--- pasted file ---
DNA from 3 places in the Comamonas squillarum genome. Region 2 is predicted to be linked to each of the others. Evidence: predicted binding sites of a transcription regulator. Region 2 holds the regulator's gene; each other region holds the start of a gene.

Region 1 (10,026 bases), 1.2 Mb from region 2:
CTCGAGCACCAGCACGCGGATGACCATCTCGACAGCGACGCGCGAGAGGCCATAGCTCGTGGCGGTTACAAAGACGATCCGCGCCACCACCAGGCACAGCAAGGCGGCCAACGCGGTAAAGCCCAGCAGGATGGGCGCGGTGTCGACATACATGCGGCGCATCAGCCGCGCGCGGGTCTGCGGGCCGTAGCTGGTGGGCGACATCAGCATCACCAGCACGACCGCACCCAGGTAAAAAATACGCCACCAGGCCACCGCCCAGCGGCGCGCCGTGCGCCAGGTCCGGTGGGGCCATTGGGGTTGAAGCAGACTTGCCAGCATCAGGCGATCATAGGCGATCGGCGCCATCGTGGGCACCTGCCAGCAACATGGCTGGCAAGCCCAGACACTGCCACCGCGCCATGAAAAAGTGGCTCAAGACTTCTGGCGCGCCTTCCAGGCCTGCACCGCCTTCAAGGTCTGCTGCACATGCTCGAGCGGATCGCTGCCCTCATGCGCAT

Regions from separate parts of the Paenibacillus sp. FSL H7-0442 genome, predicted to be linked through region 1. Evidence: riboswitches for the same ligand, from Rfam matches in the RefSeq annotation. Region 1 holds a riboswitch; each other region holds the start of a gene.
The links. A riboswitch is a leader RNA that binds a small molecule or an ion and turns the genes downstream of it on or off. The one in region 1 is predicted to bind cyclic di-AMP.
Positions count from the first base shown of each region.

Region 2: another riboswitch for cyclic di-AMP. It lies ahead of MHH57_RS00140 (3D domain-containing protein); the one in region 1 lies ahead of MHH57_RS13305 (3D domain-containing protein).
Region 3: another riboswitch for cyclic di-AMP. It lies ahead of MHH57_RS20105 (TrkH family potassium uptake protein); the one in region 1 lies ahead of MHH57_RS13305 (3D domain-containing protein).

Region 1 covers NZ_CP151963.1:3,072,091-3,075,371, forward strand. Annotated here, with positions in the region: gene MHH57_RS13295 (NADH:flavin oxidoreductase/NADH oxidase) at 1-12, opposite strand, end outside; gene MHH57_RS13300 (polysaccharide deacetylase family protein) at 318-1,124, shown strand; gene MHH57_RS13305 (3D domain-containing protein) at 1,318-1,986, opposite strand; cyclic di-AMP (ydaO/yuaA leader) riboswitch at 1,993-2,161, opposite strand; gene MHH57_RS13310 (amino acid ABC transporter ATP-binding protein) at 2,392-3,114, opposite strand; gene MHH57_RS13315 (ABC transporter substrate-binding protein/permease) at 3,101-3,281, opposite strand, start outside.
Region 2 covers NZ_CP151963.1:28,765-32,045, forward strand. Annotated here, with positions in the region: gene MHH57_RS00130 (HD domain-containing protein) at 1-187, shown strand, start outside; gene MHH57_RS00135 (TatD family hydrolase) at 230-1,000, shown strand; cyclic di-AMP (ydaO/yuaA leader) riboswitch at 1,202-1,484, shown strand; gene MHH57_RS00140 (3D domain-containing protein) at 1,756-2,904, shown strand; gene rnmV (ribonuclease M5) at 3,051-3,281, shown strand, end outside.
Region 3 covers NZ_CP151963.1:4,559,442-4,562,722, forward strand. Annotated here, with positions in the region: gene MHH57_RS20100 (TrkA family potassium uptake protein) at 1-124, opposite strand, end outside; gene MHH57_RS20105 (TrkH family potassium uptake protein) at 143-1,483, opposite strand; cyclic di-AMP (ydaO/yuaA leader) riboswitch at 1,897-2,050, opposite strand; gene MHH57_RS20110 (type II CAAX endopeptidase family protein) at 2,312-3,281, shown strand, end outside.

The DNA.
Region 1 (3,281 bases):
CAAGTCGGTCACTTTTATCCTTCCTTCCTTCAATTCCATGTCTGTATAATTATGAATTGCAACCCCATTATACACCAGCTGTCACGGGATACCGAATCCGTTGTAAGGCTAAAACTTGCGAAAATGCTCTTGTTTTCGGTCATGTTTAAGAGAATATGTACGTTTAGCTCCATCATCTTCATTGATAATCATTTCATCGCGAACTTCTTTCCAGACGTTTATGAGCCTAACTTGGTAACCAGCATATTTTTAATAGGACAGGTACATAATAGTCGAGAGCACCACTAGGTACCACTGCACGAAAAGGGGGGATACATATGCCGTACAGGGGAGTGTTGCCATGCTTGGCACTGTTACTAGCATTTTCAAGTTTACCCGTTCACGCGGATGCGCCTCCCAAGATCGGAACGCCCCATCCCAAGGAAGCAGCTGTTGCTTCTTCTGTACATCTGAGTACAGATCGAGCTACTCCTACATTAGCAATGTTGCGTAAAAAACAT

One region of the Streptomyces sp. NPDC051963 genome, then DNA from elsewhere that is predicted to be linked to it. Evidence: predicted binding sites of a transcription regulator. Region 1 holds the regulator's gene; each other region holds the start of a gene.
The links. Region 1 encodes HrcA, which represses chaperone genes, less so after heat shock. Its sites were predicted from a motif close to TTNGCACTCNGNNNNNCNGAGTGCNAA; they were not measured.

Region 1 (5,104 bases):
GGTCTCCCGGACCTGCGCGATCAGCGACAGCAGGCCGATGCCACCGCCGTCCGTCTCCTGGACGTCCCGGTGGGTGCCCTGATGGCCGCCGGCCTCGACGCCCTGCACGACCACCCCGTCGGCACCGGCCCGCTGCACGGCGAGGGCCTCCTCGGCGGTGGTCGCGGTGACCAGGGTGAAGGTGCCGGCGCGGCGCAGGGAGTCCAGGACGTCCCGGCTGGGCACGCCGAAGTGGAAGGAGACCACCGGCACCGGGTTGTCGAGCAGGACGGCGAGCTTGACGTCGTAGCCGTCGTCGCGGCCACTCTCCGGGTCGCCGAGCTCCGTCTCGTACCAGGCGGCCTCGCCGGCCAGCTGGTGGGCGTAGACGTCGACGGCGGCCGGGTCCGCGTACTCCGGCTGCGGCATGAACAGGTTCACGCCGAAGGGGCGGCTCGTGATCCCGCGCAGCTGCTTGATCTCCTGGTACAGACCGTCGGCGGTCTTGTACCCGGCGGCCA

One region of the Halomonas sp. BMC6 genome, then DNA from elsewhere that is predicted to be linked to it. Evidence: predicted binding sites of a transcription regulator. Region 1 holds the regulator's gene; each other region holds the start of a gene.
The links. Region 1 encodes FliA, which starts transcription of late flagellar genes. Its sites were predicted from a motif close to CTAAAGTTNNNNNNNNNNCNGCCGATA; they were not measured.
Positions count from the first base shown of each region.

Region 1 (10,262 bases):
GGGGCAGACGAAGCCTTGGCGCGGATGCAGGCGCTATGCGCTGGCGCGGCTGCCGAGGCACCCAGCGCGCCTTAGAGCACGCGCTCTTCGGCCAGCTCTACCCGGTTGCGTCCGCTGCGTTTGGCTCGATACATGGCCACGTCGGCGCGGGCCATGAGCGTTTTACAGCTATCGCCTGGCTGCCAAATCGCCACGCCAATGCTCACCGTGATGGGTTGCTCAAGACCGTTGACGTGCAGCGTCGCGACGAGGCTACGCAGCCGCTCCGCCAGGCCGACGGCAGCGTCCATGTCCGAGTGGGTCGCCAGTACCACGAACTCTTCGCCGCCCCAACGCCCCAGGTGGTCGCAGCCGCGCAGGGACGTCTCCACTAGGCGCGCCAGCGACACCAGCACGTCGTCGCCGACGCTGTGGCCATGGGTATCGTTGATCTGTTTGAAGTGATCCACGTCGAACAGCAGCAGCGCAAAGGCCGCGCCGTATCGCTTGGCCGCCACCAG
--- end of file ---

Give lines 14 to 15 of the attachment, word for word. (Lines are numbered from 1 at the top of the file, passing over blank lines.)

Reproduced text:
CAAGTCGGTCACTTTTATCCTTCCTTCCTTCAATTCCATGTCTGTATAATTATGAATTGCAACCCCATTATACACCAGCTGTCACGGGATACCGAATCCGTTGTAAGGCTAAAACTTGCGAAAATGCTCTTGTTTTCGGTCATGTTTAAGAGAATATGTACGTTTAGCTCCATCATCTTCATTGATAATCATTTCATCGCGAACTTCTTTCCAGACGTTTATGAGCCTAACTTGGTAACCAGCATATTTTTAATAGGACAGGTACATAATAGTCGAGAGCACCACTAGGTACCACTGCACGAAAAGGGGGGATACATATGCCGTACAGGGGAGTGTTGCCATGCTTGGCACTGTTACTAGCATTTTCAAGTTTACCCGTTCACGCGGATGCGCCTCCCAAGATCGGAACGCCCCATCCCAAGGAAGCAGCTGTTGCTTCTTCTGTACATCTGAGTACAGATCGAGCTACTCCTACATTAGCAATGTTGCGTAAAAAACAT

One region of the Streptomyces sp. NPDC051963 genome, then DNA from elsewhere that is predicted to be linked to it. Evidence: predicted binding sites of a transcription regulator. Region 1 holds the regulator's gene; each other region holds the start of a gene.